• Bring the reserved water to a boil, add the ground masala, 2.5 cups of cooked sprouts and salt. Let it boil for 5-7 minutes on medium heat or until there is no trace of the raw smell of onion and tomato.
  • Switch off and serve warm or hot with rice or roti. 
How do you make sprouted horsegram palya? 
  • Heat oil in a wide pan, add mustard, slit green chilies and curry leaves. Let mustard pop. 
  • Add asafoetida and mix it in. 
  • Add the chopped onions (if using) and salt. Stir and continue to cook until onions turn light pink and become limp. 
  • Add the strained, cooked sprouts (1 cup), salt and grated coconut and mix it well. 
  • Let cook for a couple of minutes until it becomes slightly dry. 
  • Serve warm along with the rice & saaru or as a snack by itself. 
Notes: 
  • Making horsegram sprouts: Pick and clean horse gram if needed. wash it 2-3 times in running water and soak it in 3 times water overnight or 8-10 hours. The next morning, drain out the water, put the horse gram in a cheese cloth or thin towel, wrap it nicely and keep it in a warm and dark place. Sprinkle a couple of spoons of water every 6 or 7 hours as the towel gets dry. Do not open and peek in :-) for 24-30 hours. If your sprouts have an accelerated growth, you will start to notice the whiskers trying to poke out of the cloth.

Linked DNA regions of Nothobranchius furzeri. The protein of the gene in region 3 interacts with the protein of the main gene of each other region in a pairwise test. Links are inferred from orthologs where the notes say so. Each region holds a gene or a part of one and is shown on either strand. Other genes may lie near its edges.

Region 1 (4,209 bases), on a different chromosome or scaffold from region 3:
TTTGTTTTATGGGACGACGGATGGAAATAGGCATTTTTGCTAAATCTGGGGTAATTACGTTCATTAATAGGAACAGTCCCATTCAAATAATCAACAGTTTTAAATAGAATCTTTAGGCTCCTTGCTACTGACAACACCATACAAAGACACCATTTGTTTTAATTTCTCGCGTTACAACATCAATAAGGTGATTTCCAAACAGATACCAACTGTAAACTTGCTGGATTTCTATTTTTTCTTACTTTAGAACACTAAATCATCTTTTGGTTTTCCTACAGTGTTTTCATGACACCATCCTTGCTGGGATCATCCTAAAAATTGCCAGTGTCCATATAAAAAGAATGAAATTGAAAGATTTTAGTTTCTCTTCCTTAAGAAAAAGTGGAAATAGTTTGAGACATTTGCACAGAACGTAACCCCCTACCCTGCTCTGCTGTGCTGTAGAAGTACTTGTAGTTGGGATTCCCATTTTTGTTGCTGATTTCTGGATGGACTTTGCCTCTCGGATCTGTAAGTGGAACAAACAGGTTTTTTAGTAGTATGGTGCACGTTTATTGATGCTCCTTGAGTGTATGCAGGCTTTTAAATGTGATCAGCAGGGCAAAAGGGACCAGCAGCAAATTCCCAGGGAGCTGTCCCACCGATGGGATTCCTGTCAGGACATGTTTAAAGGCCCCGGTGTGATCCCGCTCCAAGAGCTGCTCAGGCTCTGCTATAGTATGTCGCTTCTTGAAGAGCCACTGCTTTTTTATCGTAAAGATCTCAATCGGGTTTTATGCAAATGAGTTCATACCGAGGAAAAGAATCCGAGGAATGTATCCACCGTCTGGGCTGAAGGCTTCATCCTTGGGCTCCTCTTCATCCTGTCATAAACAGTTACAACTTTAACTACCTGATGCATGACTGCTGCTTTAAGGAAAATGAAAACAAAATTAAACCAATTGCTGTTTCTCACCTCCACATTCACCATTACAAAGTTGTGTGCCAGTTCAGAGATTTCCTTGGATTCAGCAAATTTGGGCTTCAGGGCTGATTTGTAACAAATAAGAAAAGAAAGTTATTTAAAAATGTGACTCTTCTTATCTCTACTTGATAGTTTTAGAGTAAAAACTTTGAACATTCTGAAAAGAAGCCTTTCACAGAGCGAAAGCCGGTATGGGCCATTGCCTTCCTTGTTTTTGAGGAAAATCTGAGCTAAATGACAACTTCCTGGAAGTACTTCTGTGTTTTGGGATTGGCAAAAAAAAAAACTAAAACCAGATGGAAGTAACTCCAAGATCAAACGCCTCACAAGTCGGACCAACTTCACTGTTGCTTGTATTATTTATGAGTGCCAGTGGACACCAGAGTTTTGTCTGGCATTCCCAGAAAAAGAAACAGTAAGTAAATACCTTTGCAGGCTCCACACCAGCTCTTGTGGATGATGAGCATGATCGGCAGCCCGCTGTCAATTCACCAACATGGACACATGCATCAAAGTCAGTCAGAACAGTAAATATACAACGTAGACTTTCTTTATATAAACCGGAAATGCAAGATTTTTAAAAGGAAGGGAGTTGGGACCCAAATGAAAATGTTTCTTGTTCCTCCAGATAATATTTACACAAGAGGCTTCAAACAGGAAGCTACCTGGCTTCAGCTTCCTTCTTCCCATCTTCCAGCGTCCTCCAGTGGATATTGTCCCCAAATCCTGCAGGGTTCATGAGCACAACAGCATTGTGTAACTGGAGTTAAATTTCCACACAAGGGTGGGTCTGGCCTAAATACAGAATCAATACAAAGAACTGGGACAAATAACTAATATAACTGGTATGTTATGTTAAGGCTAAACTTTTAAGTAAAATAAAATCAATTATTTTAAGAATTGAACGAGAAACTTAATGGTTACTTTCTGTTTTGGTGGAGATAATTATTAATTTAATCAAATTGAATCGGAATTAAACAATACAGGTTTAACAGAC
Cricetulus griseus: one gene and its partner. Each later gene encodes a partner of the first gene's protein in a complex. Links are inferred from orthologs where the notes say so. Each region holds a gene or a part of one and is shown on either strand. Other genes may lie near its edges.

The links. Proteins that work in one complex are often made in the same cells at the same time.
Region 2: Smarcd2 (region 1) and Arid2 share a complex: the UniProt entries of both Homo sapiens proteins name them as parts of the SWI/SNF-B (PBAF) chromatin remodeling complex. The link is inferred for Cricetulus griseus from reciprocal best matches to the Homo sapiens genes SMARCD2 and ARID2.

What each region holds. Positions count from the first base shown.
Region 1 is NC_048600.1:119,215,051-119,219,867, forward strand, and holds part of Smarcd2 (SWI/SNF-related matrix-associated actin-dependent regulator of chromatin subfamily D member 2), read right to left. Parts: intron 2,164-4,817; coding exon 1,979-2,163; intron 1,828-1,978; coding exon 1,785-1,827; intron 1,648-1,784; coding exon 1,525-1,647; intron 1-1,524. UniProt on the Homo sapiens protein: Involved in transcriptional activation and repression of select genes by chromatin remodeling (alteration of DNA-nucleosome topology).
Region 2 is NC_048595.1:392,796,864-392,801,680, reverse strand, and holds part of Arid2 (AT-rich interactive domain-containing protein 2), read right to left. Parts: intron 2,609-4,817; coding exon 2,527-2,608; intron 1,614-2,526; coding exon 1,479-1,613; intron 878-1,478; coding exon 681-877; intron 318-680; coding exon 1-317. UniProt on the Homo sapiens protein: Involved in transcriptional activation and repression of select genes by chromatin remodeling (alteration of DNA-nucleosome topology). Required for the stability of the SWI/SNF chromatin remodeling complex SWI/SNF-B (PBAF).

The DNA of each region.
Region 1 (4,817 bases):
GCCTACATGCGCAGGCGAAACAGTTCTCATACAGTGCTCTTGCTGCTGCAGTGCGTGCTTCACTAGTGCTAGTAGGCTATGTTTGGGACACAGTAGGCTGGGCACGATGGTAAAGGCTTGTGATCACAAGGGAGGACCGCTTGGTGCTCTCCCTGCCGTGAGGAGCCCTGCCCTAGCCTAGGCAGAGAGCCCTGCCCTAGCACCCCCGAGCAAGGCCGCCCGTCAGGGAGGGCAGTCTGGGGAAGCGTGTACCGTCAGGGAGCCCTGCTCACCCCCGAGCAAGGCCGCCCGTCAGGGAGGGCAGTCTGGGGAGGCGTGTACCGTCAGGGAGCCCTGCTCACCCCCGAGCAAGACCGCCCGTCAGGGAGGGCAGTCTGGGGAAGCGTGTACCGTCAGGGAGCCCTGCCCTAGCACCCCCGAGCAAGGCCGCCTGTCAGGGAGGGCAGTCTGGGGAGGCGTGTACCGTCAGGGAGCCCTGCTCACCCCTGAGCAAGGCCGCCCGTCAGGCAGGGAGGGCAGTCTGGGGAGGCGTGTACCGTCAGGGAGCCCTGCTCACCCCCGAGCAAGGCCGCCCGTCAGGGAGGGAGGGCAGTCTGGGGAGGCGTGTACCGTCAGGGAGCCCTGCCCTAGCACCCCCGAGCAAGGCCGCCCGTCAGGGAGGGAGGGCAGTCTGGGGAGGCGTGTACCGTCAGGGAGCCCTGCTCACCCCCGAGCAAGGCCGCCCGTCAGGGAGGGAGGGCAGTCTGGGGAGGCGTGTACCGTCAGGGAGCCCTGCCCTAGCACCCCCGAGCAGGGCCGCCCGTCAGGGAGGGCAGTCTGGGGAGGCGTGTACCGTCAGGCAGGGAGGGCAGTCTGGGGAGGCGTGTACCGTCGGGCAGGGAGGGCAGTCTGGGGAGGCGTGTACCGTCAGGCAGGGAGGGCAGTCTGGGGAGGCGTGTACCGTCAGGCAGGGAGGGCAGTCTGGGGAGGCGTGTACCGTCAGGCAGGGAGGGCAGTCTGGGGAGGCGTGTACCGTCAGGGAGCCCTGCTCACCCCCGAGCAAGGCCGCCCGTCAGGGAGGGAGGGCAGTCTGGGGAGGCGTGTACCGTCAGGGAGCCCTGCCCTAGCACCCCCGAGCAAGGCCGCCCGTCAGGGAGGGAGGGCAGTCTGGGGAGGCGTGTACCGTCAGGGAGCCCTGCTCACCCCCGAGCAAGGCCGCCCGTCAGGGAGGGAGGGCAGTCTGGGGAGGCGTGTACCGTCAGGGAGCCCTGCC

• I like to cook pulses and sprouts with a little bit of salt as it gets applied uniformly to every grain. So remember that you have added salt initially. 
  • Sprouts need to be cooked until soft but holding their shape. 
  • I usually grind the soaked tamarind along with the other ingredients after removing any seeds and strings. This helps get a smooth texture. You can squeeze the tamarind juice and add it to the saaru before it starts to boil. 

Updating the post to send this over to Healthy Diet - cooking with Sprouts event hosted by Roshni, started by Priya. 

6 comments:

Chitz said...

Healthy & simple.. A very inviting set of dishes u have made... Makes me crave for some now :)

Priya Suresh said...

Wat a healthy and comforting foods, love this kind of simple,homely and whole dishes.Sprouted horsegrams sounds fabulous.

NamsVeni Pothas said...

nice and healthy recipe. any time with any food we can eat it.
happy Ugadi to sattvaa readers.

Saranya Balaji said...

very healthy and comfort food...

Julie said...

Very healthy sprouts ,yummy!!

Roshni said...

this looks just awesome.. am surely going to make this saaru (gravy).. Thanks for linking to my event